April 8, 2015

Designing the perfect room to enjoy your music when living in a flat

Whether the sheer orchestral beauty of Beethoven or the grungy kaleidoscope of psychedelic rock draws you in, cranking up the stereo and giving in to complete aural surrender is nothing short of bliss. If music doesn’t immortalise our memories, captivate our minds and souls, then what does? Music gives us that happy place we can escape to, whether it’s on the go or relaxing after a long day at work.

Sound and space

If you covet your sound system, you will most likely arrange your space to accommodate your musical passion. If you’re a musician or DJ, you’ll no doubt have your own room or corner studio set up. How can you construct the perfect musical space?

Many of us are fairly limited in our possibilities, partly because we tend to live in small accommodation. A massive stereo system will not have optimal sound in a small space because it requires specific physical measurements and characteristics to work acoustically. That isn’t to say you can’t soak up the modal goodness of the jazz greats, however. Wooden floors, panelled walls and limited objects and clutter allow better sound, but it’s also important to consider what happens on the exterior of the room as well.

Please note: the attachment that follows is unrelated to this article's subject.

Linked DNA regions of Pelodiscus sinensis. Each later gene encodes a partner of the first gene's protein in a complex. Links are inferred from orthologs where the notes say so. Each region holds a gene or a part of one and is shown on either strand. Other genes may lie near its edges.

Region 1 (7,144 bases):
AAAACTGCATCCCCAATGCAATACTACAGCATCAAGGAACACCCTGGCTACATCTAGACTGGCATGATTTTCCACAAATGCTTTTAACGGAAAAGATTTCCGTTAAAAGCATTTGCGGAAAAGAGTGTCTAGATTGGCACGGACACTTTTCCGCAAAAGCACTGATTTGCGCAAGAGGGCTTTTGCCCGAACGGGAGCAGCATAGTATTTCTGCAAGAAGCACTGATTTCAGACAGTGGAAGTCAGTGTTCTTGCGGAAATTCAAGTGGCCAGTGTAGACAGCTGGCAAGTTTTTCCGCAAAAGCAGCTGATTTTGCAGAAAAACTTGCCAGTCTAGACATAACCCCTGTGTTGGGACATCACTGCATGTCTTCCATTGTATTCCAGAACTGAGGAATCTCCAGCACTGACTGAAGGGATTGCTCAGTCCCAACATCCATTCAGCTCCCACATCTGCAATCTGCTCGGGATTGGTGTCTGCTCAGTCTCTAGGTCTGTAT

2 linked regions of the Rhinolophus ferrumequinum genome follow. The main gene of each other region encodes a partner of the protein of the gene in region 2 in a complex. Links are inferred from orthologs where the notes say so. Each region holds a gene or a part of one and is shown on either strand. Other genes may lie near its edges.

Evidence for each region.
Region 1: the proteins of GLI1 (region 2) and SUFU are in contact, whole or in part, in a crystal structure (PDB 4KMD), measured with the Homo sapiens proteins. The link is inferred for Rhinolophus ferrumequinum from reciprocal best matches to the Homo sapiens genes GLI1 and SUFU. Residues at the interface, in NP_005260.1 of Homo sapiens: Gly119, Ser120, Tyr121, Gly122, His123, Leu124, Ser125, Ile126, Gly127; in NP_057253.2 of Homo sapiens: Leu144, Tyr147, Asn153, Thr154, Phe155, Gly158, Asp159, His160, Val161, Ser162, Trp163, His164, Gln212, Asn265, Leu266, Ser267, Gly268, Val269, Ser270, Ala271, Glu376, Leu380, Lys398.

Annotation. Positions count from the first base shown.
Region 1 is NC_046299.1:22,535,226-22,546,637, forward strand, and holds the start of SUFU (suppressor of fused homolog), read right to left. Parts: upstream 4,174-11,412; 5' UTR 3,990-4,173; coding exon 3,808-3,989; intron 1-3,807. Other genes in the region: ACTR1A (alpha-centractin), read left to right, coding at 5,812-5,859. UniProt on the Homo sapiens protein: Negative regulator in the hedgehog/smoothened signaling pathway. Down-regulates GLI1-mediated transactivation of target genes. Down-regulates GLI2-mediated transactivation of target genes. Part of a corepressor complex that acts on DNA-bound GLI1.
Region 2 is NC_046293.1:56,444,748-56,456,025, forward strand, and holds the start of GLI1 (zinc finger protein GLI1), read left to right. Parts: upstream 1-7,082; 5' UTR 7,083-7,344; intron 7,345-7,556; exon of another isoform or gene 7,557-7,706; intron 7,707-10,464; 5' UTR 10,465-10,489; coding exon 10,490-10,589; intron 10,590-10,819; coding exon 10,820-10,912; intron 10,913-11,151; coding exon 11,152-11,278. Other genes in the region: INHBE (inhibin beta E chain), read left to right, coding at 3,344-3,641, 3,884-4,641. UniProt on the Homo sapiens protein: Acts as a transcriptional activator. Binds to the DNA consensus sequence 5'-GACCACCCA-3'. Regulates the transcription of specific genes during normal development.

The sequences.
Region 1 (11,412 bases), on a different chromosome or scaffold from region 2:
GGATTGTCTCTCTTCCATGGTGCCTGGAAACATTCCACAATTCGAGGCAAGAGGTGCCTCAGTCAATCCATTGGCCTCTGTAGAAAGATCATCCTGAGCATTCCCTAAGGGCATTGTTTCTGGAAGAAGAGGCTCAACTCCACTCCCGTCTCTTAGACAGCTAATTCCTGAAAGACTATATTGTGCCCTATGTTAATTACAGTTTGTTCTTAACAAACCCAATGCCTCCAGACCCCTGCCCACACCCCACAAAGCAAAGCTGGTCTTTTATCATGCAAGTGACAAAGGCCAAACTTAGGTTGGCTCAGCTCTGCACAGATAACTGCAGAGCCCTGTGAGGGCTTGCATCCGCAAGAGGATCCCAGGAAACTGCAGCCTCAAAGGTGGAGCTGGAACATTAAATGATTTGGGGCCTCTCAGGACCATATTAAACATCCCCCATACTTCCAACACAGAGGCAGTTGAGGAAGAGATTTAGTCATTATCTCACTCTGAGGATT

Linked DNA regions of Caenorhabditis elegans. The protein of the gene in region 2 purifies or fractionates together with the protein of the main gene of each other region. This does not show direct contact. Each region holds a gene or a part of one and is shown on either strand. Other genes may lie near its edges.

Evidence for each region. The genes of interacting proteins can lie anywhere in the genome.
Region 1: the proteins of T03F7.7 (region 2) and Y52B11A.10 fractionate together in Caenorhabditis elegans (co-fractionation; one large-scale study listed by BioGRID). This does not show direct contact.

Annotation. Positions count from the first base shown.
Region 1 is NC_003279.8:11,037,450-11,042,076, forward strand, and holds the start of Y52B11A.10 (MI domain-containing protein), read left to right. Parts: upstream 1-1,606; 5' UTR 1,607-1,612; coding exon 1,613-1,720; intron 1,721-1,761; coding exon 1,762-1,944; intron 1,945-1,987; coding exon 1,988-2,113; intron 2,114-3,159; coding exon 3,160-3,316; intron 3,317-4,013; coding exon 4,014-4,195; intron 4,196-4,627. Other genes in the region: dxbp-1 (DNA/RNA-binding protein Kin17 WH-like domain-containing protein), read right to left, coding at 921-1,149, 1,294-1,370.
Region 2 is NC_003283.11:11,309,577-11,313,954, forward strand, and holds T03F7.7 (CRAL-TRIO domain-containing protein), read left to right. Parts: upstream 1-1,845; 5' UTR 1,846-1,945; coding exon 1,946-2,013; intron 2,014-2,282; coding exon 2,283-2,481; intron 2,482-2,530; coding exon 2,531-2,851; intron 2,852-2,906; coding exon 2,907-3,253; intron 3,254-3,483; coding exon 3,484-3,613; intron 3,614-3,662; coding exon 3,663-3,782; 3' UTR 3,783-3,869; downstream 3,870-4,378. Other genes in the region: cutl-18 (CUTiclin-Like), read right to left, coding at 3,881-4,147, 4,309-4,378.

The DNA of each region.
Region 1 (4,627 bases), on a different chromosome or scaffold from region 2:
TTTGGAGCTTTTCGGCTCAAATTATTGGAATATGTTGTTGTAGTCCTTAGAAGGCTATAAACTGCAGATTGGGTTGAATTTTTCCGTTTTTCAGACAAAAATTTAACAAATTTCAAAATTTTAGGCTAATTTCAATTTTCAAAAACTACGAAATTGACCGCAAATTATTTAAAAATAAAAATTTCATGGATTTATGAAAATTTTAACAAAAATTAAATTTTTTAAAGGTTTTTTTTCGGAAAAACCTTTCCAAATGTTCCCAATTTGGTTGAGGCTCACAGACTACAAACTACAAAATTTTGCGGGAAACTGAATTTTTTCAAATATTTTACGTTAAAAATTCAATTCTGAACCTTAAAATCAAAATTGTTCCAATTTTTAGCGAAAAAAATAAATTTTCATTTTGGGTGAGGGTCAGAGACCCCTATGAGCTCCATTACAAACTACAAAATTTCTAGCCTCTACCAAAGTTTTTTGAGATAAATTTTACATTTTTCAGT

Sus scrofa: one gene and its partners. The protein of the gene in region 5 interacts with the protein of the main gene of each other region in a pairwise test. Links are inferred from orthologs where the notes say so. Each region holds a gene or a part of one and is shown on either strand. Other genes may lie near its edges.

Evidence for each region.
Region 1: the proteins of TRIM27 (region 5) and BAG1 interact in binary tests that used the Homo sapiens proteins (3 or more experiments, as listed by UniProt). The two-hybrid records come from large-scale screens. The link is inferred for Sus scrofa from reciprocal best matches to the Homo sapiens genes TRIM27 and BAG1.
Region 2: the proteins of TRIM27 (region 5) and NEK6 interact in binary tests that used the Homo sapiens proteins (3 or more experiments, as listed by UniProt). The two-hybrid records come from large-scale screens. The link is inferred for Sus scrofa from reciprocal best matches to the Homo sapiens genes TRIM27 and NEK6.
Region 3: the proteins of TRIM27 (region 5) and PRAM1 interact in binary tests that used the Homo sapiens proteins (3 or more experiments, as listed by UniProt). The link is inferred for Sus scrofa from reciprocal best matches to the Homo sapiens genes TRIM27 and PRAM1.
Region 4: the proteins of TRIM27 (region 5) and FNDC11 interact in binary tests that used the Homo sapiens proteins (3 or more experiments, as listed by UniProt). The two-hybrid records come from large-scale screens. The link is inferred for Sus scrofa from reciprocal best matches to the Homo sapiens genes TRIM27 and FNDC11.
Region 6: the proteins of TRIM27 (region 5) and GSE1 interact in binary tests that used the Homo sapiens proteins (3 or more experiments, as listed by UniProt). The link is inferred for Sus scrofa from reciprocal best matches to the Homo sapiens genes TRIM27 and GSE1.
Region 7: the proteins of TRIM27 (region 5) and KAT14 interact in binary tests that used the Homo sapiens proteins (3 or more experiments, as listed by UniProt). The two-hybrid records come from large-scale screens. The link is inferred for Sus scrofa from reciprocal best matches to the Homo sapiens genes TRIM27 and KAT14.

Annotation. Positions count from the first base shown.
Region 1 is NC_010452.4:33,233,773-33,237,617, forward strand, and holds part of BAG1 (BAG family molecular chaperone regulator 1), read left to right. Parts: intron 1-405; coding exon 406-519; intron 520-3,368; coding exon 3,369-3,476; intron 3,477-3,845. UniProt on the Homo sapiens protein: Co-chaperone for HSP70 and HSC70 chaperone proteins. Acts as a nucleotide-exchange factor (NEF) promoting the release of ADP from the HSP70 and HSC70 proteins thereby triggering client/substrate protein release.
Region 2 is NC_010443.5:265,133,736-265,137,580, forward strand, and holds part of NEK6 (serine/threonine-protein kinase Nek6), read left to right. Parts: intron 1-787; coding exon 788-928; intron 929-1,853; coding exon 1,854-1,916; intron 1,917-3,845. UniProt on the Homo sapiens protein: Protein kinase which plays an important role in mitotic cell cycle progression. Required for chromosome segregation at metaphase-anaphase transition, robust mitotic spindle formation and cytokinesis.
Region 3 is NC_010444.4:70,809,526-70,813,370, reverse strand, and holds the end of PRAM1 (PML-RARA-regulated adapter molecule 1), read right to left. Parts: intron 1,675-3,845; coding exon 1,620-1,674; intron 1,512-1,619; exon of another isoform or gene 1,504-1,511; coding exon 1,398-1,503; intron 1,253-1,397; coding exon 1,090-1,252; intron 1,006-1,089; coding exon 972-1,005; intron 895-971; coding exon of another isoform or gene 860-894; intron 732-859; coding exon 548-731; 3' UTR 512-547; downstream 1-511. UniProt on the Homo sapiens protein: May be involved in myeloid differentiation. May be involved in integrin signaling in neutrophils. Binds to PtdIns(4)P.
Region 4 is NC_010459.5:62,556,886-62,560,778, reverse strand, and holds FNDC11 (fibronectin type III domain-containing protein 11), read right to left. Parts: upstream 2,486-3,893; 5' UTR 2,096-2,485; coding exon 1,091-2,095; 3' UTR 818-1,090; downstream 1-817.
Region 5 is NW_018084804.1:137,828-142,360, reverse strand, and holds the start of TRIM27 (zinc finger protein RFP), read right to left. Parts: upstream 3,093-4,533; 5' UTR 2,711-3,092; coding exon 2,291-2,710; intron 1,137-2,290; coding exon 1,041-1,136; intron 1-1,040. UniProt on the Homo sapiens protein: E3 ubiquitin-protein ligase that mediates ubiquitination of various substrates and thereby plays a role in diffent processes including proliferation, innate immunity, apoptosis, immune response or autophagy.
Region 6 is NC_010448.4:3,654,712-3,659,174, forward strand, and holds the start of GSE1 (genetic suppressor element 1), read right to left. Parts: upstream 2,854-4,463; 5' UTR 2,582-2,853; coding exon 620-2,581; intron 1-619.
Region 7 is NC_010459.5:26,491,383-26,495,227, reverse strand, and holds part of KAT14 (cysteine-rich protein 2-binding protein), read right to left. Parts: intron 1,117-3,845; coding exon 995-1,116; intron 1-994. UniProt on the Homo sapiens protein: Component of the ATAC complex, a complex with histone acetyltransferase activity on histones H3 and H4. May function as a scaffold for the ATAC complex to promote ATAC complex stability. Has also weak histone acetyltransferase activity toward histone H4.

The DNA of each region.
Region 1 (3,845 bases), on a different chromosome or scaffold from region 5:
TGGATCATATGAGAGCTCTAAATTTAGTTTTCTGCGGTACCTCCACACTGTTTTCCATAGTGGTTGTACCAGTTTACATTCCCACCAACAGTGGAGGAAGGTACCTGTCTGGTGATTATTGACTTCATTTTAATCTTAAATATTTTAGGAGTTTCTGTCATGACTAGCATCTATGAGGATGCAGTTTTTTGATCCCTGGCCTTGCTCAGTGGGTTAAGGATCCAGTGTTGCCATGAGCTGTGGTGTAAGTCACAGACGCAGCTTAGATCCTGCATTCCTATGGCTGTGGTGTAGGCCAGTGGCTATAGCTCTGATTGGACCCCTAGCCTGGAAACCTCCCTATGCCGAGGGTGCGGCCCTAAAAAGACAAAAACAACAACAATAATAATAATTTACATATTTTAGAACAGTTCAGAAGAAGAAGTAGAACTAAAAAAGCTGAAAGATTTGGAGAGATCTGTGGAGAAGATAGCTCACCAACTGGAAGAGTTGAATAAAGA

If you’re living in a quiet neighbourhood – or even a noisy one – keeping your sound system contained is a courtesy you owe all your neighbours who may not share your affection for Adam Ant at 3 in the morning. Soundproofing is not only about being kind but also about getting to enjoy your greatest hits albums with peace of mind. Here’s what you need to do:

·       Make sure floors are well insulated. Carpets and thick underlay do an excellent job of absorbing sound. You can also purchase special acoustic sealant to use around floors and walls.

·       Walls can be soundproofed by cavity wall insulation, or for smaller budgets, blown mineral fibre insulation. You can also find soundproof panels to install directly on the walls.

·       Acoustic mineral wool, acoustic plasterboard and soundproofing mats can also be used to reduce “flanking noise” (the indirect path of sound waves which escape into nooks and crannies).

Windows are another big issue with soundproofing, and should also be sealed properly. Ideally, homes should be fitted with double-glazed windows, which also offer the added bonus of keeping the heat in during winter and saving on energy. When properly installed, sealed, and shut, with the help of solid shutters, sound will remain contained.


Just as importantly, optimising your music experience also means setting up a layout that is comfortable and welcoming – a cosy seating area, storage for your CDs, vinyls, tapes, and other media as well as the entertainment system you’re using. There are all kinds of dynamic ways to rearrange a room – with a little incentive; you can bring into fruition your own little space you can escape to every day. Your ears and your neighbours will thank you.


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